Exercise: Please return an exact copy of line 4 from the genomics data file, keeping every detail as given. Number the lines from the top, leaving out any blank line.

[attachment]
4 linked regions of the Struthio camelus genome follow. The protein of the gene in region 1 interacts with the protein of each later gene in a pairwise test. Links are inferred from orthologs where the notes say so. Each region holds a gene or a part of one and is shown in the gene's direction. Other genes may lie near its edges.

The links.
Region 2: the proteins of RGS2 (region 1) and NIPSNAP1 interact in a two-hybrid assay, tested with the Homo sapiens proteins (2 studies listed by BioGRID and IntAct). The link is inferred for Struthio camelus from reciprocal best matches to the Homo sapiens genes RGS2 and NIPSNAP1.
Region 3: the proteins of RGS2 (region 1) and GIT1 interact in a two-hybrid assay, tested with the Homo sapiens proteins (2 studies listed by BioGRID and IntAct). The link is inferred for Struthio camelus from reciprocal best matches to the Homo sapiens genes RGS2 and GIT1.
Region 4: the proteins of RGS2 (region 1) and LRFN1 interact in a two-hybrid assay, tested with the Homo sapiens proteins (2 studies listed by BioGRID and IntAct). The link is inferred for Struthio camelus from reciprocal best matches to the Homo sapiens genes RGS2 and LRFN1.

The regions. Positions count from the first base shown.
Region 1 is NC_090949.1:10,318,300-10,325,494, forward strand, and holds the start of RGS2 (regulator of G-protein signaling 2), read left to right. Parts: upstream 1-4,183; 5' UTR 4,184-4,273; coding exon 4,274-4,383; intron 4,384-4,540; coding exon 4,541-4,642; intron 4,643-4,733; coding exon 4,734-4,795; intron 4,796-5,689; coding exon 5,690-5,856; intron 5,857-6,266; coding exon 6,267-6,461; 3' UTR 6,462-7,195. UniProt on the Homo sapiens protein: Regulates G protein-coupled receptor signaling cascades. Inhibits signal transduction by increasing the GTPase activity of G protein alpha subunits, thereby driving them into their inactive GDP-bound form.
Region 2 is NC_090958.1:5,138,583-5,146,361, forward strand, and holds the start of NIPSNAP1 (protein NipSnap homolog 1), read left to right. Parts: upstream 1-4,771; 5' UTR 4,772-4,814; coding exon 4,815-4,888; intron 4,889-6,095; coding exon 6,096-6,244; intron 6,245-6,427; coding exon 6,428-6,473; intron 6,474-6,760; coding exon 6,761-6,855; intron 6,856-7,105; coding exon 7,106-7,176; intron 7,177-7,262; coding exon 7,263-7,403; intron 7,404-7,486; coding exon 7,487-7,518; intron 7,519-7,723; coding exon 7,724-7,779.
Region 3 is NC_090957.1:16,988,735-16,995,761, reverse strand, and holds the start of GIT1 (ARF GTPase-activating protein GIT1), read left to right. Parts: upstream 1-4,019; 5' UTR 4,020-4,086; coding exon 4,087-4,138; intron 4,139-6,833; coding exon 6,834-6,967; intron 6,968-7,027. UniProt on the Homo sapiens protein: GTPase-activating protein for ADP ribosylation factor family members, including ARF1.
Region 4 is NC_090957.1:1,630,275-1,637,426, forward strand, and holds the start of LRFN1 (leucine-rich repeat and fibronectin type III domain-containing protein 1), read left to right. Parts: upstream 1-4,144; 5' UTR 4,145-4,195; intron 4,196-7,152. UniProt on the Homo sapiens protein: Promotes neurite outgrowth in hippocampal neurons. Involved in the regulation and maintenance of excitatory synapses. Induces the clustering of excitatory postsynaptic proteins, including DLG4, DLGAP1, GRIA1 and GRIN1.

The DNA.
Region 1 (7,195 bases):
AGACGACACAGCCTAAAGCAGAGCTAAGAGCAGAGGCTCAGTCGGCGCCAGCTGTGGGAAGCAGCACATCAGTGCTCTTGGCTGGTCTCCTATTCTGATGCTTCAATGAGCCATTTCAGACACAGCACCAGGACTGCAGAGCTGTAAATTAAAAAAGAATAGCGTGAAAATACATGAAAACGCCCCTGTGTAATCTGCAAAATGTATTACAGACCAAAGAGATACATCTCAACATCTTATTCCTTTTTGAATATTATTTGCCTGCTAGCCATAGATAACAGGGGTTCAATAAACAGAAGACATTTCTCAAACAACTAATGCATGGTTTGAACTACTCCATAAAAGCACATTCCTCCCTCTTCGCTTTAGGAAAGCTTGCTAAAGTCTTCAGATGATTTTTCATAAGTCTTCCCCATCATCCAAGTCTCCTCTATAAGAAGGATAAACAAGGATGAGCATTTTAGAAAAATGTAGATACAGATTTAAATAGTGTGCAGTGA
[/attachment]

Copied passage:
Region 3: the proteins of RGS2 (region 1) and GIT1 interact in a two-hybrid assay, tested with the Homo sapiens proteins (2 studies listed by BioGRID and IntAct). The link is inferred for Struthio camelus from reciprocal best matches to the Homo sapiens genes RGS2 and GIT1.